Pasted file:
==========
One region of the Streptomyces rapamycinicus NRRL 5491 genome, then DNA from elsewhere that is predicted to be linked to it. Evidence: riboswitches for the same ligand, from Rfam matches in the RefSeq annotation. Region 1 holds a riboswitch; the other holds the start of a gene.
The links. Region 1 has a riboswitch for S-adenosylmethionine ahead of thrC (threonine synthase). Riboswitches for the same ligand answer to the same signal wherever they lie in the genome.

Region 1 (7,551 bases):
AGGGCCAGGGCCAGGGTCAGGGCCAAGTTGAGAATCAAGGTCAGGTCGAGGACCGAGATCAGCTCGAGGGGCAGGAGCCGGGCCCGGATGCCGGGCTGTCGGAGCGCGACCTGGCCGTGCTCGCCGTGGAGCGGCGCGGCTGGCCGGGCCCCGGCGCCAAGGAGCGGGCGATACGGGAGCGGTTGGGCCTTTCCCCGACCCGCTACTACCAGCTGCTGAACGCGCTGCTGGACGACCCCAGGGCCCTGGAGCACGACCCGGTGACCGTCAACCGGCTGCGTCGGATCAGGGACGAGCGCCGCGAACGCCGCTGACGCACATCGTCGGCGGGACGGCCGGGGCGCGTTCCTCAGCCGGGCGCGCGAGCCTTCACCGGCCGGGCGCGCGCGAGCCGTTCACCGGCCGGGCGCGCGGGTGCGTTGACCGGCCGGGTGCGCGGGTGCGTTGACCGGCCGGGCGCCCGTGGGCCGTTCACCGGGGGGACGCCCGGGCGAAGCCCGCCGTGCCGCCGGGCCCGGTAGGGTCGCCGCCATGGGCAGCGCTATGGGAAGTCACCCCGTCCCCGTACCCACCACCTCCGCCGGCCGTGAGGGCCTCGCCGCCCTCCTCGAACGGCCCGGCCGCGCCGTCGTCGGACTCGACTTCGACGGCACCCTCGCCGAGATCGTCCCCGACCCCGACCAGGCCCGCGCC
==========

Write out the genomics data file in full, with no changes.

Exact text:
One region of the Streptomyces rapamycinicus NRRL 5491 genome, then DNA from elsewhere that is predicted to be linked to it. Evidence: riboswitches for the same ligand, from Rfam matches in the RefSeq annotation. Region 1 holds a riboswitch; the other holds the start of a gene.
The links. Region 1 has a riboswitch for S-adenosylmethionine ahead of thrC (threonine synthase). Riboswitches for the same ligand answer to the same signal wherever they lie in the genome.

Region 1 (7,551 bases):
AGGGCCAGGGCCAGGGTCAGGGCCAAGTTGAGAATCAAGGTCAGGTCGAGGACCGAGATCAGCTCGAGGGGCAGGAGCCGGGCCCGGATGCCGGGCTGTCGGAGCGCGACCTGGCCGTGCTCGCCGTGGAGCGGCGCGGCTGGCCGGGCCCCGGCGCCAAGGAGCGGGCGATACGGGAGCGGTTGGGCCTTTCCCCGACCCGCTACTACCAGCTGCTGAACGCGCTGCTGGACGACCCCAGGGCCCTGGAGCACGACCCGGTGACCGTCAACCGGCTGCGTCGGATCAGGGACGAGCGCCGCGAACGCCGCTGACGCACATCGTCGGCGGGACGGCCGGGGCGCGTTCCTCAGCCGGGCGCGCGAGCCTTCACCGGCCGGGCGCGCGCGAGCCGTTCACCGGCCGGGCGCGCGGGTGCGTTGACCGGCCGGGTGCGCGGGTGCGTTGACCGGCCGGGCGCCCGTGGGCCGTTCACCGGGGGGACGCCCGGGCGAAGCCCGCCGTGCCGCCGGGCCCGGTAGGGTCGCCGCCATGGGCAGCGCTATGGGAAGTCACCCCGTCCCCGTACCCACCACCTCCGCCGGCCGTGAGGGCCTCGCCGCCCTCCTCGAACGGCCCGGCCGCGCCGTCGTCGGACTCGACTTCGACGGCACCCTCGCCGAGATCGTCCCCGACCCCGACCAGGCCCGCGCC